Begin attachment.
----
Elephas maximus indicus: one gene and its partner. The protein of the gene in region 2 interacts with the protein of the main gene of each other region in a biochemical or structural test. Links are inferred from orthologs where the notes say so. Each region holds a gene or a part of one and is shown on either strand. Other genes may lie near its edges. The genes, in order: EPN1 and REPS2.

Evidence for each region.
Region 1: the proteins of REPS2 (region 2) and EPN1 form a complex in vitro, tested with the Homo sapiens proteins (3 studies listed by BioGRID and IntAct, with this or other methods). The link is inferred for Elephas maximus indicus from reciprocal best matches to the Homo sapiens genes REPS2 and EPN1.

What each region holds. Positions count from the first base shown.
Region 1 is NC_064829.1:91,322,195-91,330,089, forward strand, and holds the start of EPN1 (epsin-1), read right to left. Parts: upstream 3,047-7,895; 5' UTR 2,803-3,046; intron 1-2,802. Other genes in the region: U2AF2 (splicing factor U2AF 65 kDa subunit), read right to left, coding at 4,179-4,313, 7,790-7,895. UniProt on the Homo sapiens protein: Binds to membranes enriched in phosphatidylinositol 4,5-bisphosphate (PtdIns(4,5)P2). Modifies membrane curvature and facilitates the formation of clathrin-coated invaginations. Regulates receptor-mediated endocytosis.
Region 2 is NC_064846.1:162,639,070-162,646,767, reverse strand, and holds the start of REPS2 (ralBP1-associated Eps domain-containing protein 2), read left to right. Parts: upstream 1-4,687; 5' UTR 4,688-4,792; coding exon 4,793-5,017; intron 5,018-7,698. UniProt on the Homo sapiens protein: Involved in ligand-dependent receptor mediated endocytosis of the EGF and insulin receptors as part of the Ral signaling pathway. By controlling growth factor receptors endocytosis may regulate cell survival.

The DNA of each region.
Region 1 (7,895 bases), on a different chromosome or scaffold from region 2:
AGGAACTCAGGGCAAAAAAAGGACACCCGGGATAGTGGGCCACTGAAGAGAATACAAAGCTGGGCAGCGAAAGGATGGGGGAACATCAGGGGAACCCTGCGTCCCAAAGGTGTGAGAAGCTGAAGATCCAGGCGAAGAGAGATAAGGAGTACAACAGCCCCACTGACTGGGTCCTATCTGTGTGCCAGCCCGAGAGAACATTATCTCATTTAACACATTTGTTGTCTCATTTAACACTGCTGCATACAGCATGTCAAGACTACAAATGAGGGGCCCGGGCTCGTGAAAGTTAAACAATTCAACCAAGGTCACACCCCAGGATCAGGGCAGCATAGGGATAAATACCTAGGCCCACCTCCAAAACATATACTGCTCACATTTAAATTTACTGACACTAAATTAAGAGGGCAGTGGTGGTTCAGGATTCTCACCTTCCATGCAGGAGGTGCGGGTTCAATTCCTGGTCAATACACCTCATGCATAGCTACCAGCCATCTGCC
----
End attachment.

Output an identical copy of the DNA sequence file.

Elephas maximus indicus: one gene and its partner. The protein of the gene in region 2 interacts with the protein of the main gene of each other region in a biochemical or structural test. Links are inferred from orthologs where the notes say so. Each region holds a gene or a part of one and is shown on either strand. Other genes may lie near its edges. The genes, in order: EPN1 and REPS2.

Evidence for each region.
Region 1: the proteins of REPS2 (region 2) and EPN1 form a complex in vitro, tested with the Homo sapiens proteins (3 studies listed by BioGRID and IntAct, with this or other methods). The link is inferred for Elephas maximus indicus from reciprocal best matches to the Homo sapiens genes REPS2 and EPN1.

What each region holds. Positions count from the first base shown.
Region 1 is NC_064829.1:91,322,195-91,330,089, forward strand, and holds the start of EPN1 (epsin-1), read right to left. Parts: upstream 3,047-7,895; 5' UTR 2,803-3,046; intron 1-2,802. Other genes in the region: U2AF2 (splicing factor U2AF 65 kDa subunit), read right to left, coding at 4,179-4,313, 7,790-7,895. UniProt on the Homo sapiens protein: Binds to membranes enriched in phosphatidylinositol 4,5-bisphosphate (PtdIns(4,5)P2). Modifies membrane curvature and facilitates the formation of clathrin-coated invaginations. Regulates receptor-mediated endocytosis.
Region 2 is NC_064846.1:162,639,070-162,646,767, reverse strand, and holds the start of REPS2 (ralBP1-associated Eps domain-containing protein 2), read left to right. Parts: upstream 1-4,687; 5' UTR 4,688-4,792; coding exon 4,793-5,017; intron 5,018-7,698. UniProt on the Homo sapiens protein: Involved in ligand-dependent receptor mediated endocytosis of the EGF and insulin receptors as part of the Ral signaling pathway. By controlling growth factor receptors endocytosis may regulate cell survival.

The DNA of each region.
Region 1 (7,895 bases), on a different chromosome or scaffold from region 2:
AGGAACTCAGGGCAAAAAAAGGACACCCGGGATAGTGGGCCACTGAAGAGAATACAAAGCTGGGCAGCGAAAGGATGGGGGAACATCAGGGGAACCCTGCGTCCCAAAGGTGTGAGAAGCTGAAGATCCAGGCGAAGAGAGATAAGGAGTACAACAGCCCCACTGACTGGGTCCTATCTGTGTGCCAGCCCGAGAGAACATTATCTCATTTAACACATTTGTTGTCTCATTTAACACTGCTGCATACAGCATGTCAAGACTACAAATGAGGGGCCCGGGCTCGTGAAAGTTAAACAATTCAACCAAGGTCACACCCCAGGATCAGGGCAGCATAGGGATAAATACCTAGGCCCACCTCCAAAACATATACTGCTCACATTTAAATTTACTGACACTAAATTAAGAGGGCAGTGGTGGTTCAGGATTCTCACCTTCCATGCAGGAGGTGCGGGTTCAATTCCTGGTCAATACACCTCATGCATAGCTACCAGCCATCTGCC